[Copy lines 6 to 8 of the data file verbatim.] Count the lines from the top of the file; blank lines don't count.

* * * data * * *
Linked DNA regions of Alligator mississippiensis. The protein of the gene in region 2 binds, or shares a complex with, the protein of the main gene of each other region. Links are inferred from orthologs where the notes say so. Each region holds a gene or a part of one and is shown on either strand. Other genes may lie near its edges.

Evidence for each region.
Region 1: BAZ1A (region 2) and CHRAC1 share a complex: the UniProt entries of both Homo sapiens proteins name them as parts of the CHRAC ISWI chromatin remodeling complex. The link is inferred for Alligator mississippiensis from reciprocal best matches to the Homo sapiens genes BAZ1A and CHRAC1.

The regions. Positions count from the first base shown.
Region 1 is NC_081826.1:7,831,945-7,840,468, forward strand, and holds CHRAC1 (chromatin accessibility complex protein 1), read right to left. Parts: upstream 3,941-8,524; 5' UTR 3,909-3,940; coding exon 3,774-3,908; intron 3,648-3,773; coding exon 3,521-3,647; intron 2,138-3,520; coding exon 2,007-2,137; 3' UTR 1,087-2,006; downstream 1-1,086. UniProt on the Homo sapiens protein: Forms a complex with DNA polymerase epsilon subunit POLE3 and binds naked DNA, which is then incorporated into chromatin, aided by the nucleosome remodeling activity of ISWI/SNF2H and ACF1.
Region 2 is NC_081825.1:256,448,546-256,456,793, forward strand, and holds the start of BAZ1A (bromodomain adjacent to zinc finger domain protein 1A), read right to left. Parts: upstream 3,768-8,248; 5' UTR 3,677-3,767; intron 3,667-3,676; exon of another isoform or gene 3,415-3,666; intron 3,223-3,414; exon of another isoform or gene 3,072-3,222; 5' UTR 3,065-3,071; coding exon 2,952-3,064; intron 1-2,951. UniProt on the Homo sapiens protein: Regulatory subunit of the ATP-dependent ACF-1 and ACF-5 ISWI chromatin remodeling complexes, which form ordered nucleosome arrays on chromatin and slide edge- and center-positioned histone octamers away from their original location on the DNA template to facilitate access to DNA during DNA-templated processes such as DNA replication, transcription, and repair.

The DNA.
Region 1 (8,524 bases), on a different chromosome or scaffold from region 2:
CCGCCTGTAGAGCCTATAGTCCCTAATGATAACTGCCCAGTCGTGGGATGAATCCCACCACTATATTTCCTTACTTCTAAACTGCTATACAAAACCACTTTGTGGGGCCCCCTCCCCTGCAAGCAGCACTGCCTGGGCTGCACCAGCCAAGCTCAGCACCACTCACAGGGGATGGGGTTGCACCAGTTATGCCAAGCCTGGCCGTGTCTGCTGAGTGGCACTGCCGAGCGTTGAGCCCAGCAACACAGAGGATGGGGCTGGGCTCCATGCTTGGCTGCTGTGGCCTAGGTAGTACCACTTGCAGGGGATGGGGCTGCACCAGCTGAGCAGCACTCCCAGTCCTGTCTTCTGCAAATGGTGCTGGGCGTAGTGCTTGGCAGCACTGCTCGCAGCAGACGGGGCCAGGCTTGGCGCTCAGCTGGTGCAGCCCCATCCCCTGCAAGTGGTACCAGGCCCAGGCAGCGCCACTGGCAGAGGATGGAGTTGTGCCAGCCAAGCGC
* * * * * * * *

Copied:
Region 2 is NC_081825.1:256,448,546-256,456,793, forward strand, and holds the start of BAZ1A (bromodomain adjacent to zinc finger domain protein 1A), read right to left. Parts: upstream 3,768-8,248; 5' UTR 3,677-3,767; intron 3,667-3,676; exon of another isoform or gene 3,415-3,666; intron 3,223-3,414; exon of another isoform or gene 3,072-3,222; 5' UTR 3,065-3,071; coding exon 2,952-3,064; intron 1-2,951. UniProt on the Homo sapiens protein: Regulatory subunit of the ATP-dependent ACF-1 and ACF-5 ISWI chromatin remodeling complexes, which form ordered nucleosome arrays on chromatin and slide edge- and center-positioned histone octamers away from their original location on the DNA template to facilitate access to DNA during DNA-templated processes such as DNA replication, transcription, and repair.

The DNA.
Region 1 (8,524 bases), on a different chromosome or scaffold from region 2: